michael-lee-chin-cp-3036962

Michael Lee-Chin's holdings include a bank in Jamaica and a company that sells broadband in South and Central America. ((Adrian Wyld/Canadian Press))

In September, billionaire Michael Lee-Chin sold his Canadian wealth management and mutual fund business AIC to Manulife for an undisclosed amount. Curious timing for the native Jamaican, considering his "buy, hold and prosper" philosophy, and the fact that investors have been cashing out of his funds throughout the economic crisis.

Lee-Chin, worth $1 billion US in March when Forbes published the list of the World's Billionaires, still manages $2.3 billion for Manulife. His holdings also include a bank in Jamaica and a company that sells broadband in South and Central America.




The self-made mogul recently opened up to Forbes on why he chose to sell AIC during a recession, how he was wrong about betting on the U.S. dollar and his formula for becoming a billionaire.

Forbes: When we spoke in February, assets under management were down by 40 per cent and clients were cashing out. Since then, you decided to sell AIC to Manulife. Why sell now?

Lee-Chin: What this global economic crisis has highlighted for me is the absolute value of liquidity. My wealth came from growing businesses. I had wealth, but not liquidity. Basically I transferred illiquid shares of AIC for liquid shares of Manulife. Now I'm the biggest individual shareholder of Manulife.

Were your customers surprised by the sale?

Yes, because I've always said that AIC is my legacy. But liquidity supersedes everything. We didn't have a spike in redemptions because of the sale. The transaction went well, especially since we were asked to continue managing the Advantage Fund.

Your philosophy is to buy, hold and prosper, yet you sold AIC. How do you reconcile that to your customers? What's most important for your customers and other investors to keep in mind right now?

My mantra has not changed because I'm still holding Manu shares. The philosophy to "buy and hold" is a philosophy that I use to manage funds. It's a philosophy that every single person in your billionaires list holds to.

There are five common factors for billionaires to attain wealth. First, own a few high-quality businesses; you should own less than the number of fingers in your hands. Second, really understand those businesses. Third, make sure those businesses are in strong, long-term growth industries. Fourth, use other people's money. Lastly, hold those businesses for the long run.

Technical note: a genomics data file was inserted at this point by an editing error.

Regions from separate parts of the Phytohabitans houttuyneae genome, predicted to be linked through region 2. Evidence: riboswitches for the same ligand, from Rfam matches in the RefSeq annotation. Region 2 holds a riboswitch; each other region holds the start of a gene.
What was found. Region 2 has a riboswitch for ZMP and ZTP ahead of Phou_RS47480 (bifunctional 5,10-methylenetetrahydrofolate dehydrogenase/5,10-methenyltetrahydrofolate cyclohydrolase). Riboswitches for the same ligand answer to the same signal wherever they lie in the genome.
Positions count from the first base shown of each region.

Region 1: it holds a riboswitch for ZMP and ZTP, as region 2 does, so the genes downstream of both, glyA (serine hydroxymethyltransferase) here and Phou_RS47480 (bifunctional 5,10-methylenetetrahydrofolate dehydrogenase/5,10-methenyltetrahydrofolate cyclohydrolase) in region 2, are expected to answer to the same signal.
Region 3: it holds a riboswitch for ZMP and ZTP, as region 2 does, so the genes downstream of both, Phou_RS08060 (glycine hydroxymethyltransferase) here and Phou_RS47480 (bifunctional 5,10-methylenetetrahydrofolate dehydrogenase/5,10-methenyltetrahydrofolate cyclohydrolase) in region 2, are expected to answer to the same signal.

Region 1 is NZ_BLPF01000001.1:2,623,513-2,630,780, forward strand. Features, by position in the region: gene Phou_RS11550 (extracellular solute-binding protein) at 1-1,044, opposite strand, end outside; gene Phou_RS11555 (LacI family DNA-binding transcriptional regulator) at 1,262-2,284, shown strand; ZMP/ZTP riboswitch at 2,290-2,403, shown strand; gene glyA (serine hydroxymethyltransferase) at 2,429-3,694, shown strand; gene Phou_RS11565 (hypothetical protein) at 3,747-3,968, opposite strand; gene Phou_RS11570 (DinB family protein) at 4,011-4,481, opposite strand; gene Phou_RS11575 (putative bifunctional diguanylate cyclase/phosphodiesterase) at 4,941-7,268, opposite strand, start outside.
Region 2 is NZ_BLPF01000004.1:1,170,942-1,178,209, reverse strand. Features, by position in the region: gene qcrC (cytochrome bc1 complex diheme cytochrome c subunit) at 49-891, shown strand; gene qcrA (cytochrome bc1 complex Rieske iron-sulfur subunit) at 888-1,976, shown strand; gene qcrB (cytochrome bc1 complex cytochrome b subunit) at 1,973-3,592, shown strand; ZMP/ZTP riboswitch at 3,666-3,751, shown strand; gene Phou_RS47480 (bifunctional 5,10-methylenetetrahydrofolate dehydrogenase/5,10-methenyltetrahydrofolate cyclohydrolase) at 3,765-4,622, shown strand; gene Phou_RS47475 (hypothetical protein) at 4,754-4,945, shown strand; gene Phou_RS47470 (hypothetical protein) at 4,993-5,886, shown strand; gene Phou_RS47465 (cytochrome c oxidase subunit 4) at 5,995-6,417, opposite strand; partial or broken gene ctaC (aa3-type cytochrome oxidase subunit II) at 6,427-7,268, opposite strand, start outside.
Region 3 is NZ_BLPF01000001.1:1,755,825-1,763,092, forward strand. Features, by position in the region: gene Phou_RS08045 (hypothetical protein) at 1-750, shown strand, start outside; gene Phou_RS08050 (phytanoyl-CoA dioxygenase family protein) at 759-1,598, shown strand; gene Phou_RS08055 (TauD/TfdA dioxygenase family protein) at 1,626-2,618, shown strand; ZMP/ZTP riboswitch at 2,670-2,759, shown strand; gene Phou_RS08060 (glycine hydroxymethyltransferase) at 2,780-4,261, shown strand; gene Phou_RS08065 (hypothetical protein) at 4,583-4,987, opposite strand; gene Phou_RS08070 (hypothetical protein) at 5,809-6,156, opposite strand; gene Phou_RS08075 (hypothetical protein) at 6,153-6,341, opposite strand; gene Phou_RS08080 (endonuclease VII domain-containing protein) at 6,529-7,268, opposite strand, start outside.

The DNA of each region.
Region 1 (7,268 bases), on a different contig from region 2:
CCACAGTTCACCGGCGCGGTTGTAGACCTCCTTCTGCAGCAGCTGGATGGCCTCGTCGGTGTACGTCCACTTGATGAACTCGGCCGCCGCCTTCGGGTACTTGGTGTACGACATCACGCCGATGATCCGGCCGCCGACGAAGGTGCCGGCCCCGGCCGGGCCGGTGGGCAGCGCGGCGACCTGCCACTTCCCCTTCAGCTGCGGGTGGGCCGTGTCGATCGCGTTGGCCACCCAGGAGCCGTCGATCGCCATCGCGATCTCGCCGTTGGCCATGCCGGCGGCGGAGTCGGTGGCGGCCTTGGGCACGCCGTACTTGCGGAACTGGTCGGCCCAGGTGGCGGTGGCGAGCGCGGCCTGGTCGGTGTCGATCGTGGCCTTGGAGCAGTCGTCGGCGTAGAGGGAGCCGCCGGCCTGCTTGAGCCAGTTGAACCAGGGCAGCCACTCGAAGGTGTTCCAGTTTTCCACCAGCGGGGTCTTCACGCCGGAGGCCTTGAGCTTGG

If you want to create wealth, you have to be on the side of those five points. Think about a mutual fund you own. Most have over 100 diversified companies in the portfolio.

Are you making a case against mutual funds?

I'm making a case against how money managers are handling customers' money. The objective of the customer is not being met if the fund managers are diversifying their assets into hundreds of businesses. If they do this, they are typically performing close to the indexes. But that's not the way wealth is created. Most billionaires don't benchmark themselves against an index. We have a situation where we have an entire industry supported by hundreds of millions of customers whose objectives are either to create wealth or preserve wealth, but their objectives are not being met relative to the methodologies being used by fund managers.

What would you do differently if you were starting AIC today?

Nothing. There are three things that as a businessperson you have to do to get it right. First, you have to differentiate yourself in the market place. Second, build the best reputation possible. Third, really and surely address customers' needs. That's what you need if you want sustainable success.

You're a big fan of Warren Buffett and his investment strategy. He lost $10 billion of his net worth over the last year. Does it matter?

No, because his methodology is right. His framework is correct. He lost $10 billion because of mark to market of his securities. Yes, it does make it harder to sell his strategy. But that's part of the business of investing.

Is the worst of the crisis over with?

I don't know, I'm not an economist. I didn't generate my success by being a prognosticator. I developed my reputation building our businesses by building great businesses and making them more efficient.

In February we asked you what currency you'd most like to hold your portfolio in 2009, and you said the U.S. dollar. Is that still the case?

There I score zero. That's why I'm not a prognosticator. Our focus is on Canada. We are hedged against the U.S. dollar. Our assumption is that the U.S. dollar will go down.

What are your thoughts on how the Canadian government has been handling the downturn?

The government and the regulatory authorities have done a wonderful job by keeping the financial institutions focused and making sure we didn't get too far from our core businesses. Our regulatory regime has worked wonderfully.

What's a good investment right now?

Money management companies. Franklin Resources, Investco, Manulife are all great investments. These are businesses we understand and we own. We also strongly believe in India.

How about gold?

Gold is a commodity; over the long run, as we look back, it has not been a good investment. You can't look at the intrinsic value of gold as you can a business. Gold doesn't give you cash flow, and, at the end of the day, cash flow is what is important. Gold doesn't give you dividends.

You're entirely self-made. What's your advise for an entrepreneur starting out today?

To be successful, you have to persevere. The question is what will make you persevere your worst nightmare. You have to really believe what you're doing. It's your belief that will get you over the humps and get you through the dark days.

What keeps you awake at night?

Being successful will make me complacent and eventually make me a failure. I don't want to get complacent.